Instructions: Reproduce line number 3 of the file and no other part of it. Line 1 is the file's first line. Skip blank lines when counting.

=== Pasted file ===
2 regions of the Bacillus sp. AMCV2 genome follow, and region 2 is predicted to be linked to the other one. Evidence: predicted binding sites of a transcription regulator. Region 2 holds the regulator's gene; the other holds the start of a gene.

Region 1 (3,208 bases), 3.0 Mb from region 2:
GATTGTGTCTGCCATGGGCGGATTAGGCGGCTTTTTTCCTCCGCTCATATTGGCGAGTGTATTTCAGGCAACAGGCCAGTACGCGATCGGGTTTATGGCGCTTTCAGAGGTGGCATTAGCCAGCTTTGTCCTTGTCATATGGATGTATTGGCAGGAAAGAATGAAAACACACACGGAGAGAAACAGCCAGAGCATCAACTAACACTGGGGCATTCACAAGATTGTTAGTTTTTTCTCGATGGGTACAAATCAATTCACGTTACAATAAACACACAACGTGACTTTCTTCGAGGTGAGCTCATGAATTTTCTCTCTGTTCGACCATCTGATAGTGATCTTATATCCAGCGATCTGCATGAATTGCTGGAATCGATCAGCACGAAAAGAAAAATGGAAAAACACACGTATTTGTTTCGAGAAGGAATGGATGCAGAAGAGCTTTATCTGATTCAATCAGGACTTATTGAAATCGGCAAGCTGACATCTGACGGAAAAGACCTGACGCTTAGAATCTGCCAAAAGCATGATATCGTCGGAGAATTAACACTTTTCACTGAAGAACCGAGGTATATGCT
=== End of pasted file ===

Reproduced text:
GATTGTGTCTGCCATGGGCGGATTAGGCGGCTTTTTTCCTCCGCTCATATTGGCGAGTGTATTTCAGGCAACAGGCCAGTACGCGATCGGGTTTATGGCGCTTTCAGAGGTGGCATTAGCCAGCTTTGTCCTTGTCATATGGATGTATTGGCAGGAAAGAATGAAAACACACACGGAGAGAAACAGCCAGAGCATCAACTAACACTGGGGCATTCACAAGATTGTTAGTTTTTTCTCGATGGGTACAAATCAATTCACGTTACAATAAACACACAACGTGACTTTCTTCGAGGTGAGCTCATGAATTTTCTCTCTGTTCGACCATCTGATAGTGATCTTATATCCAGCGATCTGCATGAATTGCTGGAATCGATCAGCACGAAAAGAAAAATGGAAAAACACACGTATTTGTTTCGAGAAGGAATGGATGCAGAAGAGCTTTATCTGATTCAATCAGGACTTATTGAAATCGGCAAGCTGACATCTGACGGAAAAGACCTGACGCTTAGAATCTGCCAAAAGCATGATATCGTCGGAGAATTAACACTTTTCACTGAAGAACCGAGGTATATGCT